"Avast, ye scurvy mongrels! Stay yer hands and prepare t’be boarded, lest ye be sleepin’ in Davy Jones’ locker this night!" -Andrel Waynemyer, first mate of the pirate ship Renegade
Anyone with a boat can be a common robber on the high seas. A ship full of barbarians or sorcerers can make a sort of living raiding coastlines or attacking other ships, but most such crews would fall before the skill of a vessel crewed by actual pirates. Pirates are not only skilled brigands, but also professional sailors of the highest caliber. Instead of spending their time learning complicated spells or tinkering with locks and traps, pirates hone their ability to bring other vessels under their control so that they can take what they want. The most successful pirates are so feared that they can cow other crews into submission without a fight by raising their flags.
Abilities: Dexterity is usually the pirate’s most important ability score, since very few pirates wear armor; it’s likely to drag them to the briny depths if they fall or are pushed overboard. Charisma is also important for many of the pirate’s skills, and a high Charisma score improves a pirate’s Luck of the Sea ability. A high Intelligence score provides more skill points, which can make a pirate more versatile (and therefore, more valuable to his captain) than his companions.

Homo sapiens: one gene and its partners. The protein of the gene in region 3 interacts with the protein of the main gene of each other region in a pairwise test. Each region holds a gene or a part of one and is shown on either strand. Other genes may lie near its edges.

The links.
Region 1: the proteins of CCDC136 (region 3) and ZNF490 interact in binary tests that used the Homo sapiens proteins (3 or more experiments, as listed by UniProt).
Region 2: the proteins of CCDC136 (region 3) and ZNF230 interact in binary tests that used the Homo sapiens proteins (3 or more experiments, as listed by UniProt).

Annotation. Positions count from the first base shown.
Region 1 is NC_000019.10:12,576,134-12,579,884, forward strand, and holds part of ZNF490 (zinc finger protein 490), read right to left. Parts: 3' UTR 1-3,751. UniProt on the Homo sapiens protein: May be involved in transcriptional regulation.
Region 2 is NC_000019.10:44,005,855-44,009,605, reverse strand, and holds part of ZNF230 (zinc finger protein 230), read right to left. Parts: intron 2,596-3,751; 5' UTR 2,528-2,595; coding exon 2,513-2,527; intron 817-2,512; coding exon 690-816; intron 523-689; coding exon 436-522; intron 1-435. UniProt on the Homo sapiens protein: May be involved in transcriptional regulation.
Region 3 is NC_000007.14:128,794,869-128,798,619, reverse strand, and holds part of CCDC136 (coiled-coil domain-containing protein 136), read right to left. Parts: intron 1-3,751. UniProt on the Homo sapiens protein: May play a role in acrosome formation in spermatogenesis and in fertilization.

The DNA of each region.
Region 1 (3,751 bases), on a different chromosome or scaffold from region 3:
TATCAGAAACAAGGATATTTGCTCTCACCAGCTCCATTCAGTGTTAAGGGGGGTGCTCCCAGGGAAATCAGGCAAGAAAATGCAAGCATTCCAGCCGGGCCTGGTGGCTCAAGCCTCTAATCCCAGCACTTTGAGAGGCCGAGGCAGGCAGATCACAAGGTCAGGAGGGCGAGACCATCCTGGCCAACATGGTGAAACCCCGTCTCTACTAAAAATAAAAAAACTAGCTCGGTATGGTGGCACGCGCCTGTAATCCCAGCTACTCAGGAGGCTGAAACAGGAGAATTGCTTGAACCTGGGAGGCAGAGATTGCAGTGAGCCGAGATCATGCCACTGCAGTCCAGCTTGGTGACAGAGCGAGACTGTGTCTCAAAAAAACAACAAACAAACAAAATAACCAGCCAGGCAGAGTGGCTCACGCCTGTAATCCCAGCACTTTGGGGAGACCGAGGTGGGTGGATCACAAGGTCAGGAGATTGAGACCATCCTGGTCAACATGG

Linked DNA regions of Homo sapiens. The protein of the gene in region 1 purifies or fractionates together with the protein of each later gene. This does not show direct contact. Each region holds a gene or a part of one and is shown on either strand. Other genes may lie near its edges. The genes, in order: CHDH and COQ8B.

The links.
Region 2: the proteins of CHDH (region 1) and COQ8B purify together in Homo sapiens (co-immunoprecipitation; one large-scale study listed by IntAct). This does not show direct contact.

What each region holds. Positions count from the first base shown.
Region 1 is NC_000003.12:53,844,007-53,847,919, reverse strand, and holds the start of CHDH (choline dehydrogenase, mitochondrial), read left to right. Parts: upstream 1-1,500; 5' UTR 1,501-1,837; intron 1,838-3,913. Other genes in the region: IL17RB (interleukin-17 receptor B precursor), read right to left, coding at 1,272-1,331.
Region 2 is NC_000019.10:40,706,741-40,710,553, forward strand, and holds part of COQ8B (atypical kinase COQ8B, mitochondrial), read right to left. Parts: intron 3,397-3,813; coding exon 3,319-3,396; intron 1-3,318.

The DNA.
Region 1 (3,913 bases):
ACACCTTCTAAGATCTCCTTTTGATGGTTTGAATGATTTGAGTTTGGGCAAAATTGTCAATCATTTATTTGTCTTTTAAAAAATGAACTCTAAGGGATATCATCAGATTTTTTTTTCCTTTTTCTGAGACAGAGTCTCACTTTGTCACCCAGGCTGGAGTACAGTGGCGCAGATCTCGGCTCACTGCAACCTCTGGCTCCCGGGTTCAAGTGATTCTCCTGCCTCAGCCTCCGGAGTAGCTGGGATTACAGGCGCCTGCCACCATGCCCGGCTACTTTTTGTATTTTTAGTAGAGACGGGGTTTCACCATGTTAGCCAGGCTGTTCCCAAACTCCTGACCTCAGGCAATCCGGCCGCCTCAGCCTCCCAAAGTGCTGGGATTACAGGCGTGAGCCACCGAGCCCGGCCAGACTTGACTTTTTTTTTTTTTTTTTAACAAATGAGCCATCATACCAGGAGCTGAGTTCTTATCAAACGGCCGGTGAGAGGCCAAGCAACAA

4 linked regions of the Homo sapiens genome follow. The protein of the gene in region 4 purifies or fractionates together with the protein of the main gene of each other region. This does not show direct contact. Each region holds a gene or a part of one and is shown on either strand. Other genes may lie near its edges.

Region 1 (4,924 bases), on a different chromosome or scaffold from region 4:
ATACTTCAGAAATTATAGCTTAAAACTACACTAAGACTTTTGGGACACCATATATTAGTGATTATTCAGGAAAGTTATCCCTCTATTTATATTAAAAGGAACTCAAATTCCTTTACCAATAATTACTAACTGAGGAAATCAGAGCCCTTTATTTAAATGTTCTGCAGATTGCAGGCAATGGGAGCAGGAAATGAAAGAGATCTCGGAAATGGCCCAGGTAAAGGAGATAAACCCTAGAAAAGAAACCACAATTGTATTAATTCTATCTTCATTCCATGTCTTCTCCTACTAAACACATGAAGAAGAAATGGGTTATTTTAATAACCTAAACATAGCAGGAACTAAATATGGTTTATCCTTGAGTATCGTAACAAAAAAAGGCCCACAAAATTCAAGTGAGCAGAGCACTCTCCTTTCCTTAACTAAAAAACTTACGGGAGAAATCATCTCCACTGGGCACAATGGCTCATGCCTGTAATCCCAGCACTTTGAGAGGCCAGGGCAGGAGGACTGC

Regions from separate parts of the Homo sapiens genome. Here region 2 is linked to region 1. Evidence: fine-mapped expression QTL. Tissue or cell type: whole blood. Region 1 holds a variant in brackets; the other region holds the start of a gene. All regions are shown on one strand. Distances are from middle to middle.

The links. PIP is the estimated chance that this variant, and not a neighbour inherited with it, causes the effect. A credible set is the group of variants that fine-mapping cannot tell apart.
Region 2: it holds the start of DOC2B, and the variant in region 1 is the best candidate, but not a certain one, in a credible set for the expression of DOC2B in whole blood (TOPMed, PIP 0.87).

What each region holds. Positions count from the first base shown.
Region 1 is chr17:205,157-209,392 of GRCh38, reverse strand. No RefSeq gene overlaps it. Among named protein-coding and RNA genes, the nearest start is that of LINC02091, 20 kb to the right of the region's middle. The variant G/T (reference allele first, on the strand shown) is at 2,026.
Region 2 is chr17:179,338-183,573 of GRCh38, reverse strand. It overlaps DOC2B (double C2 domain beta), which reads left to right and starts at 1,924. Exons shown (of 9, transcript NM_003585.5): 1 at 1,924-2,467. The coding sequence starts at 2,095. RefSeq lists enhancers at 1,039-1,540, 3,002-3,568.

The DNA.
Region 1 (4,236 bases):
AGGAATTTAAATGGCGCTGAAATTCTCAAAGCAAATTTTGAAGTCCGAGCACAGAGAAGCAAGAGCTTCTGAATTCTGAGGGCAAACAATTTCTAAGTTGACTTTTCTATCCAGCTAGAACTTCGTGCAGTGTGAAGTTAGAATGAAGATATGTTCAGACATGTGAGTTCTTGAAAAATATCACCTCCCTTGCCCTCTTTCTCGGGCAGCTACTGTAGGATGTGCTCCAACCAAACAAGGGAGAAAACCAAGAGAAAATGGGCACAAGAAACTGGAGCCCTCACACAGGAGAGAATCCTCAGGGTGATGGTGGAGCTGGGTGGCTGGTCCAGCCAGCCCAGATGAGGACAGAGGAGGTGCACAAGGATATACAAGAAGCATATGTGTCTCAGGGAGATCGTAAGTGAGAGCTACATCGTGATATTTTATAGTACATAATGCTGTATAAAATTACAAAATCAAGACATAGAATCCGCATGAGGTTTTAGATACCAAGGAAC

Alignment: Any non-lawful. Some pirates claim to live by a “pirate code,” but most follow no law but the tide, and would shake your hand to seal a deal with one hand while running you through with the dagger in the other. Pirates of good alignment try to avoid unnecessary bloodshed, favoring intimidation tactics over open violence. Many such pirates are actually privateers, working with the (albeit deniable) backing of a government. Evil pirates often promise to spare anyone that surrenders, but execute all prisoners and burn the captured ship after taking everything of value. They are often as interested in the violence of a pirate’s lifestyle as they are in the wealth.
Hit Die: d8
Class Skills The pirate’s class skills (and the key ability for each skill) are Appraise (Int), Balance (Dex), Bluff (Cha), Climb (Str), Craft (Int), Diplomacy (Cha), Gather Information (Cha), Intimidate (Cha), Knowledge (geography) (Int), Knowledge (local) (Int), Knowledge (nature), Profession (Wis), Sense Motive (Wis), Speak Language (N/A), Spot (Wis), Swim (Str), Tumble (Dex) and Use Rope (Dex).
Skill Points at 1st Level: (6 + Int modifier) x 4.
Skill Points at Each Additional Level: 6 + Int modifier.
|Level||BaB||Fort Save||Ref Save||Will Save||Special|
|1||+0||+0||+2||+0||Deft reflexes, fast climber|
|3||+2||+0||+3||+0||Sneak attack +1d6|
|4||+3||+1||+4||+1||Luck of the sea (1/day)|
|6||+4||+1||+5||+1||Sneak attack +2d6|
|9||+6/+1||+2||+6||+2||Luck of the sea (2/day), sneak attack +3d6|
|12||+9/+4||+3||+8||+3||Sneak attack +4d6|